Josie Maran 100% Pure Argan Oil

AKA Argan Oil – Is It Snake Oil? Part Two

If you haven’t already, read part one!

Last week, I talked about my initial impressions of the Argan Oil craze. I was ensnared when friends admitted to using the argan produts by Josie Maran and that it seemed to be helping with facial scarring and under-eye blahs.

Josie Maran 100% Pure Argan Oil, 0.5fl oz

The JCPenney in my local mall opened a Sephora in October – on my first trip there, I bought one of the small bottles of Josie Maran 100% Pure Argan Oil, 0.5 fl oz. for $14. I have some pretty stubborn dark circles and had a dermatological procedure coming up that would leave me with a facial scar, so I figured the timing was good.

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Argan Oil – is it Snake Oil?

Last year, I was only just starting down the rabbit hole that is the beauty world and started hearing about beauty oils. It wasn’t gradual, it was sudden, it was frequent, and more often than not it was Josie Maran’s 100% Pure Argan Oil ($49). Although some struggle with the idea that facial skin + oil = unparalled catastrophe, that was not my obstacle. My personal obstacle was wrapping my head around

  • the fact that so many people seem convinced that this is a miracle product and that
  • the purveyors of this bottled hocus-pocus were actually selling it for as much as it costs. “It fixes your hair!” they said, “It fixes your face! It soothes ragged cuticles! It feeds the hungry!”

Okay, maybe I got a little carried away there at the end. It doesn’t feed hungry people, not directly anyway.

Argan Does Feed, Though

That said, it does feed hungry goats. The Argan tree, in addition to producing fruit with nuts inside that we get our so-called magical oil from, does in fact feed hungry Moroccan goats. Evidently, these goats determined that the fruits from Argan trees are outstanding because they climb the trees to eat them. Pics, it happened:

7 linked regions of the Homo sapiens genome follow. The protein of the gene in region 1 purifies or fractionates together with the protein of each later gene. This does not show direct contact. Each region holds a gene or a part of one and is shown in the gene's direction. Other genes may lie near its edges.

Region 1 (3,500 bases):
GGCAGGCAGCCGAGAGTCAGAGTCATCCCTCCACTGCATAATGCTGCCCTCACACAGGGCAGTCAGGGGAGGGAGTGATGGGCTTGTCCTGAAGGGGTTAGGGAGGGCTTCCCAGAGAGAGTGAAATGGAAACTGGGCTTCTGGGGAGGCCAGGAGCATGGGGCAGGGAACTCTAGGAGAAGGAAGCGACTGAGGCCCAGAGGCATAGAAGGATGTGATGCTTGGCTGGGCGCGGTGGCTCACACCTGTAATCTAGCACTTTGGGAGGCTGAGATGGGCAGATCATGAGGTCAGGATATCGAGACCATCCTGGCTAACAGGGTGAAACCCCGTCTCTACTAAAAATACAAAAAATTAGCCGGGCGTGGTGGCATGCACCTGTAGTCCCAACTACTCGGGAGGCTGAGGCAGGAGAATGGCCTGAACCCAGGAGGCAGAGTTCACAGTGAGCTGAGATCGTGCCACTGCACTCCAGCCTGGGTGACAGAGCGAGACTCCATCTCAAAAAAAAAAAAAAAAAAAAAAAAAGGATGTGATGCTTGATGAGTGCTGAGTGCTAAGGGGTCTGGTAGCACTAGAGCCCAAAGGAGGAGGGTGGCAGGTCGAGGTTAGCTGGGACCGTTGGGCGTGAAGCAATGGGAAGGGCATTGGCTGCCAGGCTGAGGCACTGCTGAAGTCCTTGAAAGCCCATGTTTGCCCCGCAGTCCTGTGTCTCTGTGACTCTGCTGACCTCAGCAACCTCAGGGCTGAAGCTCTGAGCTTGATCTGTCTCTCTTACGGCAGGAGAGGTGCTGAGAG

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January 2014 Favorites

January 2014 Favorites

1. Psssst! Dry Shampoo, $6 / 2. Orly Bonder Base Coat, $6 / 3. Swisspers Nail Care Double-Tipped Swabs, $2 /
4. L’Oreal Voluminous Million Lashes Excess, $6/ 5. Revlon Super Lustrous Lip Gloss – Pink Pop, $6

Six dollars seems to be the magic amount for my January 2014 Favorites, huh? More on this after the jump.

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Beauty Oils

Beauty Oils

Beauty Oils

Beauty oils started increasing in popularity within the last couple years, but mostly among those in the beauty industry or fanatics. It seems that in the last year however, they have just exploded in popularity. Pesky waterproof makeup giving you trouble when it is time to remove? Oil can fix that. Facial cleansing that doesn’t strip your skin–squeaky clean isn’t actually a good thing, people–and leave it dry? Oil. Moisturizing without caking some awkward, likely scented goop on your face and waiting forever for it to sink in? Yeah – oils.

The problem is that many of us have been conditioned for years–hell, decades–with the understanding that oil = bad. Oil = shiny, and oil = blemishes. As it turns out, we’re in the wrong – as with many things, we should not assume that all oils are going to give us trouble simply because some do. We need to clear the cache here and start anew, because beauty oils are not going to ruin your day. Many people with oily skin (or even just combination/oily T-zone) seek oil-free everything. Cleansers, moisturizers, treatments, foundations – all for the fear that additional oil would exacerbate the problem. Not so – in fact, removing too much oil or forcing your skin to be too dry is going to cause your skin to overcompensate and produce more of what you’re fighting against. Using an oil (provided you choose the right one, please do not slap canola on your face and call it a day) can calm your skin down and make it scale back its oil production. Using an oil on waterproof makeup is a gentle and quick way to remove it. Sephora has been pushing them for a while and it really makes you wonder why they didn’t gain popularity sooner.